When my little people visited their grandparents I used to send my doppelganger along in my place. She looked like me, although my mom thought she was a few pounds heavier. She smelled a lot like me and wore the same color lipstick. She knew all the words to the Christmas carols and nobody could beat her sweet potato casserole. But this look-a-like sure didn’t sound or think like me. And she smiled a lot more.
This unreasonable facsimile thought like her parents. She cleaved to Hubby while still believing that her Daddy hung the moon. Her children didn’t run in the house, yell, or draw with crayons and markers. This mom kept them from going in and out of the refrigerator, didn’t let them play with sticks outside, and bathed the kids every night without fail before herding them off to bed by 8:05. She didn’t yell, repeat herself a million times, or lose her temper.
The parents appreciated this daughter, a perfect mother with reasonably good, but slightly loud kids. Hubby did a lot of head shaking, watching his pseudo-wife sprout gray hairs each trip, with all the self-restraint she practiced. The little people? Not so much. They barely recognized me—um, her—even if she did smell like vanilla and sport polka-dot pajamas.
At one time it was easier for me to trek across country with my seven little people than to hop, skip, and jump over to Grandma’s house. And it was all because I left “me” behind when I packed the car. Hubby, on the other hand, was always comfortable in his own size thirteens. It didn’t matter if he was in his mama’s house or The White House. Me? I felt hopelessly caught between two roles: daughter or parent? Finally, I had to make a choice:
Yes, I’m the adoring, respectful child. I love sleeping in my old room, eating Mama’s potato salad, and feeling taken care of. But I’m also a parent who doesn’t have the option of handing back the baby and waving “Bye-bye” after three days. My great parents are now grandparents—two people who don’t live with the day-to-day whininess, messiness, and everything-ness of little people traipsing through, destroying, and fighting over who played chess with Grandpa first, who last cooked with Grandma, and all things in between.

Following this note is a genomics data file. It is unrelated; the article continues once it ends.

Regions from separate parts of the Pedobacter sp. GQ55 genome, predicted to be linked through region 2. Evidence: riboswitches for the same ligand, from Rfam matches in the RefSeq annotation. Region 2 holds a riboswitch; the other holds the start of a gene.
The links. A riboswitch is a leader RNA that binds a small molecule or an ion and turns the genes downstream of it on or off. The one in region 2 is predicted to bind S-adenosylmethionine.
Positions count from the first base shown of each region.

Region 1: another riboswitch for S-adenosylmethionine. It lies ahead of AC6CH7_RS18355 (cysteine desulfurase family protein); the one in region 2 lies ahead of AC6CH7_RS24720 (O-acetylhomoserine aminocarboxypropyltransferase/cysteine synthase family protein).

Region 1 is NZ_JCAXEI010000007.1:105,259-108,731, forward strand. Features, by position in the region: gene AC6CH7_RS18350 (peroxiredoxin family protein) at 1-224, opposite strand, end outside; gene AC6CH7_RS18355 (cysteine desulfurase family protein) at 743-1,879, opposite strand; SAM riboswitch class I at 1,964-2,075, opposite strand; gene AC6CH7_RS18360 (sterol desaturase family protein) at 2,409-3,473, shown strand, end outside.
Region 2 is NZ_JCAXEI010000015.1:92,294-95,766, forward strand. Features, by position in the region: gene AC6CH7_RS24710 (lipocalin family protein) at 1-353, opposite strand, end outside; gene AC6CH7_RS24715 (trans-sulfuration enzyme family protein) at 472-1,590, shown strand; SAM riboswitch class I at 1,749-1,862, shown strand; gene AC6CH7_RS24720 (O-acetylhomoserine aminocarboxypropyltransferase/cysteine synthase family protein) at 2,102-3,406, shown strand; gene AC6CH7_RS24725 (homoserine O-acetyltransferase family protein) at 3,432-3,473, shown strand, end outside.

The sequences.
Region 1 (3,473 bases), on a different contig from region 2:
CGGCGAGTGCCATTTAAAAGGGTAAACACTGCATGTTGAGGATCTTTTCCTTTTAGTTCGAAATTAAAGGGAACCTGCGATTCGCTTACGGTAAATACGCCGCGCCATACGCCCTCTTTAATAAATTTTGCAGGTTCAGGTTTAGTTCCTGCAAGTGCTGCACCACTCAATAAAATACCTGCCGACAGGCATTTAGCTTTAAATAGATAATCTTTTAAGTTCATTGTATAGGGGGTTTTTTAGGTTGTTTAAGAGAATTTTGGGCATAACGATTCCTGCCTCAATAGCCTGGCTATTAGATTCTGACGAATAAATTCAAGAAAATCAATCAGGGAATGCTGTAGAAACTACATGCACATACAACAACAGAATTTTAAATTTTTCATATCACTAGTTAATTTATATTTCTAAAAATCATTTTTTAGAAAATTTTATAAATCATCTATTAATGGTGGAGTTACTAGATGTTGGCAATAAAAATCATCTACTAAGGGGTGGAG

I had to find a way to merge the two, the dutiful daughter and the responsible parent. And the right way wasn’t to create some weird stand-in who failed at both. Since we don’t enjoy the luxury of living near Big Mama and Cousin Larry like some do, we must work at re-braiding communication ties that unravel just a bit over the months and miles between visits. It took some years and a few children to figure out how to parent when I’m the child visiting my parent’s home, but I figured out whose rules to play by—my parents’ or my family’s:
First of all I had to be me. Regressing to childhood days wasn’t the answer since I don’t really fit on anybody’s knee anymore, not even Santa’s. I had to embrace the fact Mama and Daddy prepared me for parenthood. They taught me according to Titus 2:4-5, to love my husband and children, to be a chaste, reasonable homemaker and submissive wife according to God’s Word.
So, they expect me to rule my roost; not doing so confuses everybody, especially my little people. I’m Wife first, then Mommy, and finally Daughter. I stopped adopting some new persona, failing to please everybody. Now Mama and Daddy can be themselves, and that’s not always doting grandparents. Most importantly, I don’t expect my children to be perfect—not that they will. It all works out because real people enjoy real visits. Grandparents don’t see the warts on my little frogs anyway.
Now, that still means when in Rome… It used to be my house, but technically, it’s not anymore; it’s my parents’ home, and we need to respect their rules. Maven might grill her own jelly sandwiches at home, but my dad frowns upon little people just pushing buttons on the microwave. I depend on the independence of my little people to get through our normal day, but the holidays aren’t “normal.” We just leave our spatula at home and I work a little harder in Mama’s kitchen—and save Maven’s five-star snacks for our house.
Small concessions like these make for more peaceful visits. So, we can’t step into Mama’s special room with the pretty things? I accept it because I desire to “Honor [my] father and mother, that [my] days may be long upon the land which the LORD [my] God is giving [me].” (Exodus 20:12) I also desire for our visits to be long, so I don’t mind keeping a closed door between M&M and Grandma’s breakables.
I had to take the scout’s approach and be prepared. I’ve learned to cover the law of the land with my little people before we ever hit the road. Don’t you have rules for everywhere you go? We don’t run in church. We whisper in the library. We act like we’ve got some sense at Grandpa and Grandma’s. I know my parents rest up for us and we gear up for them: I eschew loud toys for books and board games. We swap stories instead of the remote.
It works the same way it works at home. Children appreciate consistency, order, and tradition. The same yearly menu makes my little people salivate—over the menu and the one-of-a-kind visits with grandparents’. I’m just glad I stopped being the turkey at the table so now we all can enjoy—and not just endure—our holiday visits.